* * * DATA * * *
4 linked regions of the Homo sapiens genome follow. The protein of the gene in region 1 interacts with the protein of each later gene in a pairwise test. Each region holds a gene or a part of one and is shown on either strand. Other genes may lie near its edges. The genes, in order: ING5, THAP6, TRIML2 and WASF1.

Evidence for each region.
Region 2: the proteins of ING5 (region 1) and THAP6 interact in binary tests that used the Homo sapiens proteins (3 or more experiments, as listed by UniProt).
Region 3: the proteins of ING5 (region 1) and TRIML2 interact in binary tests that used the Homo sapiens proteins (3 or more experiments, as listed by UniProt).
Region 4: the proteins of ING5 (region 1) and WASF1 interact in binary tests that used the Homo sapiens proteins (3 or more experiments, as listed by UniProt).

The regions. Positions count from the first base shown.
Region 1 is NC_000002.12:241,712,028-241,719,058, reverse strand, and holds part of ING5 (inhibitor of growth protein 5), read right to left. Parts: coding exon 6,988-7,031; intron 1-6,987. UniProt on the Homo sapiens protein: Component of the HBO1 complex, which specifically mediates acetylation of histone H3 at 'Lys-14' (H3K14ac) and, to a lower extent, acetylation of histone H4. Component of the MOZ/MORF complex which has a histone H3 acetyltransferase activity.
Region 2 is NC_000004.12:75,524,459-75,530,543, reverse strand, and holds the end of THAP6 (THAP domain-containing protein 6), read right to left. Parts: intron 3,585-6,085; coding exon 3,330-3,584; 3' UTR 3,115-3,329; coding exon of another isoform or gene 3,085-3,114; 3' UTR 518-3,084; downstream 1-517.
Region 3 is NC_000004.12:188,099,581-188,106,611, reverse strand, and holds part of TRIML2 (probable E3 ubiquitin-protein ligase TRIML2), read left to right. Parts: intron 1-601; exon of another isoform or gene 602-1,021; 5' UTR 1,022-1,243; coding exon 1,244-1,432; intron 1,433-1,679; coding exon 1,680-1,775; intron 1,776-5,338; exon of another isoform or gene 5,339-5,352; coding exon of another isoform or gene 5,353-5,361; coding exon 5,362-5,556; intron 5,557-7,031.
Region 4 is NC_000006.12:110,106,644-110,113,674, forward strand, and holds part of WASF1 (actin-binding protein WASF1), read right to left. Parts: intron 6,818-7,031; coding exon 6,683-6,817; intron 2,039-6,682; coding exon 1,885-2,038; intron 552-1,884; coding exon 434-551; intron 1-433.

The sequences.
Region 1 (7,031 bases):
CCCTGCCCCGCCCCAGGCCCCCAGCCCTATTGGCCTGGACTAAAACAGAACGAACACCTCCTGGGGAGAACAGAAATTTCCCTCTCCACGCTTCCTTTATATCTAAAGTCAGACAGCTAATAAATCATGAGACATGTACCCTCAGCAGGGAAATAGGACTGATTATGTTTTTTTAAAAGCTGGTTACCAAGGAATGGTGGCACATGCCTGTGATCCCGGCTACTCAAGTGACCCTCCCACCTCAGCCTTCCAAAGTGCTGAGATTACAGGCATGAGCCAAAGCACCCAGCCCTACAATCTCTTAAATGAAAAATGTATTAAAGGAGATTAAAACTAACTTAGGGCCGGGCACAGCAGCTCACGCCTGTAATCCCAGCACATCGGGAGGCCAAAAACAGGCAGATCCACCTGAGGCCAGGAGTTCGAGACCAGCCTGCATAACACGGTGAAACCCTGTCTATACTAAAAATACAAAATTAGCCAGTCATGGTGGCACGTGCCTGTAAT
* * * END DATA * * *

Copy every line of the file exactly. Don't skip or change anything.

4 linked regions of the Homo sapiens genome follow. The protein of the gene in region 1 interacts with the protein of each later gene in a pairwise test. Each region holds a gene or a part of one and is shown on either strand. Other genes may lie near its edges. The genes, in order: ING5, THAP6, TRIML2 and WASF1.

Evidence for each region.
Region 2: the proteins of ING5 (region 1) and THAP6 interact in binary tests that used the Homo sapiens proteins (3 or more experiments, as listed by UniProt).
Region 3: the proteins of ING5 (region 1) and TRIML2 interact in binary tests that used the Homo sapiens proteins (3 or more experiments, as listed by UniProt).
Region 4: the proteins of ING5 (region 1) and WASF1 interact in binary tests that used the Homo sapiens proteins (3 or more experiments, as listed by UniProt).

The regions. Positions count from the first base shown.
Region 1 is NC_000002.12:241,712,028-241,719,058, reverse strand, and holds part of ING5 (inhibitor of growth protein 5), read right to left. Parts: coding exon 6,988-7,031; intron 1-6,987. UniProt on the Homo sapiens protein: Component of the HBO1 complex, which specifically mediates acetylation of histone H3 at 'Lys-14' (H3K14ac) and, to a lower extent, acetylation of histone H4. Component of the MOZ/MORF complex which has a histone H3 acetyltransferase activity.
Region 2 is NC_000004.12:75,524,459-75,530,543, reverse strand, and holds the end of THAP6 (THAP domain-containing protein 6), read right to left. Parts: intron 3,585-6,085; coding exon 3,330-3,584; 3' UTR 3,115-3,329; coding exon of another isoform or gene 3,085-3,114; 3' UTR 518-3,084; downstream 1-517.
Region 3 is NC_000004.12:188,099,581-188,106,611, reverse strand, and holds part of TRIML2 (probable E3 ubiquitin-protein ligase TRIML2), read left to right. Parts: intron 1-601; exon of another isoform or gene 602-1,021; 5' UTR 1,022-1,243; coding exon 1,244-1,432; intron 1,433-1,679; coding exon 1,680-1,775; intron 1,776-5,338; exon of another isoform or gene 5,339-5,352; coding exon of another isoform or gene 5,353-5,361; coding exon 5,362-5,556; intron 5,557-7,031.
Region 4 is NC_000006.12:110,106,644-110,113,674, forward strand, and holds part of WASF1 (actin-binding protein WASF1), read right to left. Parts: intron 6,818-7,031; coding exon 6,683-6,817; intron 2,039-6,682; coding exon 1,885-2,038; intron 552-1,884; coding exon 434-551; intron 1-433.

The sequences.
Region 1 (7,031 bases):
CCCTGCCCCGCCCCAGGCCCCCAGCCCTATTGGCCTGGACTAAAACAGAACGAACACCTCCTGGGGAGAACAGAAATTTCCCTCTCCACGCTTCCTTTATATCTAAAGTCAGACAGCTAATAAATCATGAGACATGTACCCTCAGCAGGGAAATAGGACTGATTATGTTTTTTTAAAAGCTGGTTACCAAGGAATGGTGGCACATGCCTGTGATCCCGGCTACTCAAGTGACCCTCCCACCTCAGCCTTCCAAAGTGCTGAGATTACAGGCATGAGCCAAAGCACCCAGCCCTACAATCTCTTAAATGAAAAATGTATTAAAGGAGATTAAAACTAACTTAGGGCCGGGCACAGCAGCTCACGCCTGTAATCCCAGCACATCGGGAGGCCAAAAACAGGCAGATCCACCTGAGGCCAGGAGTTCGAGACCAGCCTGCATAACACGGTGAAACCCTGTCTATACTAAAAATACAAAATTAGCCAGTCATGGTGGCACGTGCCTGTAAT